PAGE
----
The forthcoming study will present a training program, designed to specifically address and help foster changes that need to be made in three Palm Beach, Florida CES stores which currently experience a reported increase in damages. Regardless of the instructional methods the instructional designers decide to employ, the ADDIE model or a derivative of it gives designers the foundation to construct any curriculum. Classroom lectures, as well as an organization's training sessions begin and end with the same basics in the ADDIE model. Using components from the ADDIE and a number of other models, the proposed study will develop a training program that will address current performance problems relating to damages and secure solutions to those challenges; while also equipping and empowering CES employees to package items in a proficient manner that helps ensure help ensure the safety and security of items during handling and shipment
TABLE OF CONTENTS
Statement of the Problem 1
Purpose of the Proposed Study 2
Study Aim and Objectives 3
Chapter 2: Literature Review 5
Introducing the Need for Change 5
The ADDIE Model 7
FIT Model 11
The Systematic Training Model 12
Chapter 3: Methodology 16
Types of Analysis 16
1 Bloom's Taxonomy: Basic Definitions and Distinguishing Criteria 13
2 Job Aid for Selecting Media 14
3 Population Analysis 15
1. Three Phases of Change 6
CHAPTER I: INTRODUCTION
"Quality is never an accident.
It is always the result of intelligent effort"
- John Ruskin (Goodman, 2007, p. 523).
Statement of the Problem
Unacceptable Change Mandates Change
Until this past year, damage reports for the three stores in the Palm Beach, Florida area under franchise from Caribbean Express Shipping (CES), a faux company, typically averaged five damage reports per year; two of which may have resulted in claims. This deviation, albeit, did not stimulate cause for alarm. Recent reports indicating that 22 damage reports originated from the packaging and shipping store representing CES, however, not only represents a substantial performance gap, it simultaneously translates into a threat to the reputation for quality CES strives to maintain. This challenge to CES proves unacceptable and mandates that CES immediately implement a training program to ensure that whatever changes need to be made to reverse the negative trend relating to damage reports be reversed. The forthcoming training program, designed to specifically address and help foster changes that need to be made in the three Palm Beach, Florida CES stores, will include a number of models as the foundation for the proposed training, including the ADDIE Model proposal and the FDI scale.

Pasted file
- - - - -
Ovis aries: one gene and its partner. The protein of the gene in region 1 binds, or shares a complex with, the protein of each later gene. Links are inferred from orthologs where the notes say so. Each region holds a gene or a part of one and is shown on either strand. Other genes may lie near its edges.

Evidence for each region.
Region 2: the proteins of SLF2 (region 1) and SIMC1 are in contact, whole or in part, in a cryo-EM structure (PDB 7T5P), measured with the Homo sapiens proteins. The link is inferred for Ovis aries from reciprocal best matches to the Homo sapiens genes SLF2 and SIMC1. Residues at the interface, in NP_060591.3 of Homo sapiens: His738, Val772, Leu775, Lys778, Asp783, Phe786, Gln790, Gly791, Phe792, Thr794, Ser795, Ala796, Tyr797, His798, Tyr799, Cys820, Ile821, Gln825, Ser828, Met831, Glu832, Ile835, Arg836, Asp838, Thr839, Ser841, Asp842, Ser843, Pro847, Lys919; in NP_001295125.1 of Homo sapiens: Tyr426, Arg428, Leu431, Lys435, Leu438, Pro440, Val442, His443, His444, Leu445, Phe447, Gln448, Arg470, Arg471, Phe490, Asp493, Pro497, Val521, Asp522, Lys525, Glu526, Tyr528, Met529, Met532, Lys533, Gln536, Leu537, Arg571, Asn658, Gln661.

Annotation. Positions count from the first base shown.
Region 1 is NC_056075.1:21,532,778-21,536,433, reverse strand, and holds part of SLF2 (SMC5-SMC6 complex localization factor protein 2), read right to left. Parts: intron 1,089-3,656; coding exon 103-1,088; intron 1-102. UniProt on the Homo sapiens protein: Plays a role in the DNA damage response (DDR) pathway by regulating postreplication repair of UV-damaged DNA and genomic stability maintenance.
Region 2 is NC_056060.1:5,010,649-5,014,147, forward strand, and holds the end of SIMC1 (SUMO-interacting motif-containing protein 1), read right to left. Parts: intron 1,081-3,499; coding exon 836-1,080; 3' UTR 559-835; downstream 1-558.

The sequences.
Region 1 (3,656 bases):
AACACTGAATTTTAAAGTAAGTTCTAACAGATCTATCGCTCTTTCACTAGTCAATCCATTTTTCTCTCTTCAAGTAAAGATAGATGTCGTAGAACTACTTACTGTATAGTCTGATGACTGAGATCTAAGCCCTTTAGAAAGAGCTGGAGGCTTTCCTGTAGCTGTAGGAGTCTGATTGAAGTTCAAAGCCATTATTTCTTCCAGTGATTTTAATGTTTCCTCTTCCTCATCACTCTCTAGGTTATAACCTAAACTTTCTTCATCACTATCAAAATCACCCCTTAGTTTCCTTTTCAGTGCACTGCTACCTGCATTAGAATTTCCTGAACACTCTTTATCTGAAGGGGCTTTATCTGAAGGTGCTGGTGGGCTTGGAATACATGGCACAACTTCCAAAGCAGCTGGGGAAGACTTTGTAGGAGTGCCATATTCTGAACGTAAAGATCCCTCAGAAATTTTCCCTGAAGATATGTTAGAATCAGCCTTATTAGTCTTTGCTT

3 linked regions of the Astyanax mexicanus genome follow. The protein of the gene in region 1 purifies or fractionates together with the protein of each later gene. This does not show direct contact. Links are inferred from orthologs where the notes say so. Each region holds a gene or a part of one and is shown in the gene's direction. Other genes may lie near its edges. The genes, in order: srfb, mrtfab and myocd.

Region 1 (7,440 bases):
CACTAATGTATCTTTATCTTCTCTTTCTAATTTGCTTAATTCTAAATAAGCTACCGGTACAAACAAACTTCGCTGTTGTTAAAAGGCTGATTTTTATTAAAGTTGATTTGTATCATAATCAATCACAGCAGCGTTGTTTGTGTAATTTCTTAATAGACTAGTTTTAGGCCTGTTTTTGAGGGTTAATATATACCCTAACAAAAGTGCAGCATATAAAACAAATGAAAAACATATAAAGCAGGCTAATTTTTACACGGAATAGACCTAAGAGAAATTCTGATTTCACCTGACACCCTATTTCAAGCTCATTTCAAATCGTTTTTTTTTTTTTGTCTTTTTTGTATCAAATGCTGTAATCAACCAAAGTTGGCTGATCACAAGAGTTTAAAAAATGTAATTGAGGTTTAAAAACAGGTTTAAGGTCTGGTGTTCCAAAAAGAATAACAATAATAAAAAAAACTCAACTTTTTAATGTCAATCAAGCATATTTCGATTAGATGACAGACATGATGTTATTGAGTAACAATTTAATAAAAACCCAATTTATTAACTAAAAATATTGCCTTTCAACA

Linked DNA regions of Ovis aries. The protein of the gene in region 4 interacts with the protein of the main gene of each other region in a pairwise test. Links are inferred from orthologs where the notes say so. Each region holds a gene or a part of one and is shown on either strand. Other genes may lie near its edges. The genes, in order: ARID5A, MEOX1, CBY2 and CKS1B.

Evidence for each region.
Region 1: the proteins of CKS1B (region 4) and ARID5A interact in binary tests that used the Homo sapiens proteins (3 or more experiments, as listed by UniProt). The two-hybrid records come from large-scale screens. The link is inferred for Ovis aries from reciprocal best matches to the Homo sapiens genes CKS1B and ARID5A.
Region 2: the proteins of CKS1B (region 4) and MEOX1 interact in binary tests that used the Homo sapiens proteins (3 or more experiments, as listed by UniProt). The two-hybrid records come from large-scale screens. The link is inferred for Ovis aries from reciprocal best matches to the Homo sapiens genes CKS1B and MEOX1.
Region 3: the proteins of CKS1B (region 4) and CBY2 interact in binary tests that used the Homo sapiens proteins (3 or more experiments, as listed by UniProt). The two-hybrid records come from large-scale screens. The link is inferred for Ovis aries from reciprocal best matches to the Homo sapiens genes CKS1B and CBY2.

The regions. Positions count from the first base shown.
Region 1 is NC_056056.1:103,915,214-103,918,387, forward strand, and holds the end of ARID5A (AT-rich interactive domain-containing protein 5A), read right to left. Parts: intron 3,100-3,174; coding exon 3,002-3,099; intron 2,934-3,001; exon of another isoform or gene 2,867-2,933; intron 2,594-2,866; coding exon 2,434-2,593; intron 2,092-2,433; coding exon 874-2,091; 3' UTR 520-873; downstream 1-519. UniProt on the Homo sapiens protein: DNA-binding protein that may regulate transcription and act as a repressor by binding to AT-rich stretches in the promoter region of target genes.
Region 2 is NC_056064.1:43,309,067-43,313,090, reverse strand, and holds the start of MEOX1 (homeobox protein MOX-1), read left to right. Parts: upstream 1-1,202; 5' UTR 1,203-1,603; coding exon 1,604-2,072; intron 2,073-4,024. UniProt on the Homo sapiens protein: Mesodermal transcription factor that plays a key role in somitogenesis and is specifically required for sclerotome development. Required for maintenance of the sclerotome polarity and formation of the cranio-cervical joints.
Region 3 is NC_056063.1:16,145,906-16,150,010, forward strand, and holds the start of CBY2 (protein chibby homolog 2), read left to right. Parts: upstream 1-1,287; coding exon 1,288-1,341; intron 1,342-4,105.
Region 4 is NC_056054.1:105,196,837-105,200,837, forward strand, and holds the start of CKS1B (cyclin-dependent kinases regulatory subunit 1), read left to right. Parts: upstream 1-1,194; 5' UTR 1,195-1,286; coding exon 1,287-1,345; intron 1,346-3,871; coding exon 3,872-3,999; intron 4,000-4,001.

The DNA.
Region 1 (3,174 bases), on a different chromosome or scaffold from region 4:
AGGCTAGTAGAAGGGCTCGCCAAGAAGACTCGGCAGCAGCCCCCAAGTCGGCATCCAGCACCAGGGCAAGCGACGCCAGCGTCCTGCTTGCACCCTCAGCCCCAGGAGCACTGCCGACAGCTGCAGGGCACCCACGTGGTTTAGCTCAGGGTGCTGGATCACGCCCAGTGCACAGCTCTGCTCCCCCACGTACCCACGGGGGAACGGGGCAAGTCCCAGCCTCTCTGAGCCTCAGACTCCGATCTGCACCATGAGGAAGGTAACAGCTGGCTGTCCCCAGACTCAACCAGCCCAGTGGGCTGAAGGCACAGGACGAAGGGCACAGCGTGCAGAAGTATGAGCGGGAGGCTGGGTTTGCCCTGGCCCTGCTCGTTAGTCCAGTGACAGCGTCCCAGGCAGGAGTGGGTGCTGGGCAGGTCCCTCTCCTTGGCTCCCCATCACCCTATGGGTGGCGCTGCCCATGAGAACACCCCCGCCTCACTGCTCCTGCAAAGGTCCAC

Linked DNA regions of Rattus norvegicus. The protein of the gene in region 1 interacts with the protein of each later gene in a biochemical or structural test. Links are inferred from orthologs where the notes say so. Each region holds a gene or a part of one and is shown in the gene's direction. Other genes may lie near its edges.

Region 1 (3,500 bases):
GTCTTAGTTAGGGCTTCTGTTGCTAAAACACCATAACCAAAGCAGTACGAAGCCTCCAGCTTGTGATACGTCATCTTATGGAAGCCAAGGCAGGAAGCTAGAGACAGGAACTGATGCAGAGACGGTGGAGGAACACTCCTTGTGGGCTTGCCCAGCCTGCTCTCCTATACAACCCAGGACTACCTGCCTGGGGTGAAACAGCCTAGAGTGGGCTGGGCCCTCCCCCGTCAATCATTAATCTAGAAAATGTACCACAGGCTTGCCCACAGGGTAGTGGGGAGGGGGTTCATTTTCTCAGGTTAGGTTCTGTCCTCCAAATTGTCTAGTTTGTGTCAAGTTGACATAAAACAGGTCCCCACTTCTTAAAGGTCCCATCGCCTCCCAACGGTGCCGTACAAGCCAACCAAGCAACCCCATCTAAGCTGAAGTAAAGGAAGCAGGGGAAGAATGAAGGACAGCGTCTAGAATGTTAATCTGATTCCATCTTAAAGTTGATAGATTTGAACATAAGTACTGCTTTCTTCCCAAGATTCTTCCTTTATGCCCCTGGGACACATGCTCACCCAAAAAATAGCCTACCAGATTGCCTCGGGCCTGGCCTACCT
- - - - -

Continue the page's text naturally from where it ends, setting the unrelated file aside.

Probable causes related to the problem the training program will address include:
Packaging performance gaps, which may include, however, may not be limited to:
Package sealing; content cushioning.
Post-packaging performance indiscretions, which may include, however, may not be limited to:
Package mishandling; content pilfering.
The proposed training will ultimately affect not only the success of CES as a company, but also the job security of its employees. In the book, ISD from the ground up: A no-nonsense approach to instructional design, Hodell (2006) stresses that training does not proffer solutions for benefits, organizational procedures, personality conflicts, wages, or working conditions. Training can, however, prove applicable when the organization addresses the following sever key questions during analysis, as when working through the ADDIE (Analysis; Design; Development; Implementation; Evaluation) system. These questions simultaneously serve as a reality check as they help designers ensure they have focused on all the possible aspects of the course being considered.
1. What is the need?
2. What is the root cause?
3. What are the goals of the training?
4. What Information is needed, and how is it gathered?
5. How will the training be structured and organized?
6. How will the training be delivered?
7. When should training be revised? (Hodell, 2006, p. 22)
Purpose of the Proposed Study will address the primary research question: What training program could best help CES ensure the number of damage reports and claims decrease at the three stores in the Palm Beach, Florida area and help increase customer satisfaction?
Research sub-questions to support the primary research question include:
1. What instructional design models can instructional designers within the CES draw from to develop the best training program?
2. What components comprise a successful training program?
3. May want to create a third research question
Proposed Study Aim and Objectives
Proposed Study Aim